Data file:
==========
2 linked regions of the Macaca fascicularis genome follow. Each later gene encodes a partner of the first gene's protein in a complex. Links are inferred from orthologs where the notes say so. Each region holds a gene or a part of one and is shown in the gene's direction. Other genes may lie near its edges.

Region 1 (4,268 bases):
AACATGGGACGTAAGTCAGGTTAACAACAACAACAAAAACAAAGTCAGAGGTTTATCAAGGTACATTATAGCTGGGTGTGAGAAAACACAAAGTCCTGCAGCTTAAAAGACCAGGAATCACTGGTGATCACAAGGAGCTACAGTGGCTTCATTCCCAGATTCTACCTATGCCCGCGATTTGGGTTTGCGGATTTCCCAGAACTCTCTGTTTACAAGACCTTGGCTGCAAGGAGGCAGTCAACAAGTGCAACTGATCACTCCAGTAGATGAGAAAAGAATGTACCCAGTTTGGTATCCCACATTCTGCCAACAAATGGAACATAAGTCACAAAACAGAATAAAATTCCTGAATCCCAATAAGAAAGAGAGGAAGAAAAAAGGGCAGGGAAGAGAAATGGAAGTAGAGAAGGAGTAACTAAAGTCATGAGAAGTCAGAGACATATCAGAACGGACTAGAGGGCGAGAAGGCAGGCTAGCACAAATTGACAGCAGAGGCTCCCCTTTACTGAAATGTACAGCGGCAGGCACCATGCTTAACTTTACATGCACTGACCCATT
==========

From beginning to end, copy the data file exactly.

2 linked regions of the Macaca fascicularis genome follow. Each later gene encodes a partner of the first gene's protein in a complex. Links are inferred from orthologs where the notes say so. Each region holds a gene or a part of one and is shown in the gene's direction. Other genes may lie near its edges.

Region 1 (4,268 bases):
AACATGGGACGTAAGTCAGGTTAACAACAACAACAAAAACAAAGTCAGAGGTTTATCAAGGTACATTATAGCTGGGTGTGAGAAAACACAAAGTCCTGCAGCTTAAAAGACCAGGAATCACTGGTGATCACAAGGAGCTACAGTGGCTTCATTCCCAGATTCTACCTATGCCCGCGATTTGGGTTTGCGGATTTCCCAGAACTCTCTGTTTACAAGACCTTGGCTGCAAGGAGGCAGTCAACAAGTGCAACTGATCACTCCAGTAGATGAGAAAAGAATGTACCCAGTTTGGTATCCCACATTCTGCCAACAAATGGAACATAAGTCACAAAACAGAATAAAATTCCTGAATCCCAATAAGAAAGAGAGGAAGAAAAAAGGGCAGGGAAGAGAAATGGAAGTAGAGAAGGAGTAACTAAAGTCATGAGAAGTCAGAGACATATCAGAACGGACTAGAGGGCGAGAAGGCAGGCTAGCACAAATTGACAGCAGAGGCTCCCCTTTACTGAAATGTACAGCGGCAGGCACCATGCTTAACTTTACATGCACTGACCCATT